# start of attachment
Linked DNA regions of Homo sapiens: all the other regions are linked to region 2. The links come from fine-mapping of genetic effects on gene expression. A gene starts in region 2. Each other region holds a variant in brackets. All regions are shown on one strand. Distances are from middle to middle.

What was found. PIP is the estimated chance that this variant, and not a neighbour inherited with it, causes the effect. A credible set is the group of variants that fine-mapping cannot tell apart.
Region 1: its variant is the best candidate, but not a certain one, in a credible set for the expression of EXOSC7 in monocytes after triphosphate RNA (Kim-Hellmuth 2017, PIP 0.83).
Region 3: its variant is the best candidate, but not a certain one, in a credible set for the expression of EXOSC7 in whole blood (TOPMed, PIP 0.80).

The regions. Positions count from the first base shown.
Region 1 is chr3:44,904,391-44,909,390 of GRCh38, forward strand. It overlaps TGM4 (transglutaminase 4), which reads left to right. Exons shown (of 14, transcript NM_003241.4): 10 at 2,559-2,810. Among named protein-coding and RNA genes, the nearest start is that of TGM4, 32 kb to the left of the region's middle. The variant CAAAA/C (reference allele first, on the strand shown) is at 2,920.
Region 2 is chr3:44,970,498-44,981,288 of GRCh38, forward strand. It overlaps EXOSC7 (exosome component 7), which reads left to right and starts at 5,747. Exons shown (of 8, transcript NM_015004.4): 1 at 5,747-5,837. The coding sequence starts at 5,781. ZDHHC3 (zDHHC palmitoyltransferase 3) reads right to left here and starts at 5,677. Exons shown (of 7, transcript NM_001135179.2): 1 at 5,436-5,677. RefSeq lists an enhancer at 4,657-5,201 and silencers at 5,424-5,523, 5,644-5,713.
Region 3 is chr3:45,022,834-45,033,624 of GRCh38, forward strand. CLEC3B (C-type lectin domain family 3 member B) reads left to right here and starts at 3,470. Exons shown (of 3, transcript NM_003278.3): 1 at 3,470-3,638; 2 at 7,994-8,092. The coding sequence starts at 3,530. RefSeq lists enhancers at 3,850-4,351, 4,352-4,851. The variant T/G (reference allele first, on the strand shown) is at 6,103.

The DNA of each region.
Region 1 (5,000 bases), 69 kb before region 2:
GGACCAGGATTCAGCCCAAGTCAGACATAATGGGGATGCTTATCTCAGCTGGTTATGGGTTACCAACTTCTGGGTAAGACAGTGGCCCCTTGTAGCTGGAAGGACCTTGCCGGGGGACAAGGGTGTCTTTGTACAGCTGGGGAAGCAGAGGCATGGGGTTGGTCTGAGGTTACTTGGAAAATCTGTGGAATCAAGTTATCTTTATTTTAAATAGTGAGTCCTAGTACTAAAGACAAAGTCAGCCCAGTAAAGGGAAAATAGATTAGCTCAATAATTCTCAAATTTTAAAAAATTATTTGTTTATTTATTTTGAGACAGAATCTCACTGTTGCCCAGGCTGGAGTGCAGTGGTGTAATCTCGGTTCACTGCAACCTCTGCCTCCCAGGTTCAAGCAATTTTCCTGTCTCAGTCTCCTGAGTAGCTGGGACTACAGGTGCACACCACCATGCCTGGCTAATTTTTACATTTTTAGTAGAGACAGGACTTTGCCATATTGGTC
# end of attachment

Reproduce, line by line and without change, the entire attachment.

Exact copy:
Linked DNA regions of Homo sapiens: all the other regions are linked to region 2. The links come from fine-mapping of genetic effects on gene expression. A gene starts in region 2. Each other region holds a variant in brackets. All regions are shown on one strand. Distances are from middle to middle.

What was found. PIP is the estimated chance that this variant, and not a neighbour inherited with it, causes the effect. A credible set is the group of variants that fine-mapping cannot tell apart.
Region 1: its variant is the best candidate, but not a certain one, in a credible set for the expression of EXOSC7 in monocytes after triphosphate RNA (Kim-Hellmuth 2017, PIP 0.83).
Region 3: its variant is the best candidate, but not a certain one, in a credible set for the expression of EXOSC7 in whole blood (TOPMed, PIP 0.80).

The regions. Positions count from the first base shown.
Region 1 is chr3:44,904,391-44,909,390 of GRCh38, forward strand. It overlaps TGM4 (transglutaminase 4), which reads left to right. Exons shown (of 14, transcript NM_003241.4): 10 at 2,559-2,810. Among named protein-coding and RNA genes, the nearest start is that of TGM4, 32 kb to the left of the region's middle. The variant CAAAA/C (reference allele first, on the strand shown) is at 2,920.
Region 2 is chr3:44,970,498-44,981,288 of GRCh38, forward strand. It overlaps EXOSC7 (exosome component 7), which reads left to right and starts at 5,747. Exons shown (of 8, transcript NM_015004.4): 1 at 5,747-5,837. The coding sequence starts at 5,781. ZDHHC3 (zDHHC palmitoyltransferase 3) reads right to left here and starts at 5,677. Exons shown (of 7, transcript NM_001135179.2): 1 at 5,436-5,677. RefSeq lists an enhancer at 4,657-5,201 and silencers at 5,424-5,523, 5,644-5,713.
Region 3 is chr3:45,022,834-45,033,624 of GRCh38, forward strand. CLEC3B (C-type lectin domain family 3 member B) reads left to right here and starts at 3,470. Exons shown (of 3, transcript NM_003278.3): 1 at 3,470-3,638; 2 at 7,994-8,092. The coding sequence starts at 3,530. RefSeq lists enhancers at 3,850-4,351, 4,352-4,851. The variant T/G (reference allele first, on the strand shown) is at 6,103.

The DNA of each region.
Region 1 (5,000 bases), 69 kb before region 2:
GGACCAGGATTCAGCCCAAGTCAGACATAATGGGGATGCTTATCTCAGCTGGTTATGGGTTACCAACTTCTGGGTAAGACAGTGGCCCCTTGTAGCTGGAAGGACCTTGCCGGGGGACAAGGGTGTCTTTGTACAGCTGGGGAAGCAGAGGCATGGGGTTGGTCTGAGGTTACTTGGAAAATCTGTGGAATCAAGTTATCTTTATTTTAAATAGTGAGTCCTAGTACTAAAGACAAAGTCAGCCCAGTAAAGGGAAAATAGATTAGCTCAATAATTCTCAAATTTTAAAAAATTATTTGTTTATTTATTTTGAGACAGAATCTCACTGTTGCCCAGGCTGGAGTGCAGTGGTGTAATCTCGGTTCACTGCAACCTCTGCCTCCCAGGTTCAAGCAATTTTCCTGTCTCAGTCTCCTGAGTAGCTGGGACTACAGGTGCACACCACCATGCCTGGCTAATTTTTACATTTTTAGTAGAGACAGGACTTTGCCATATTGGTC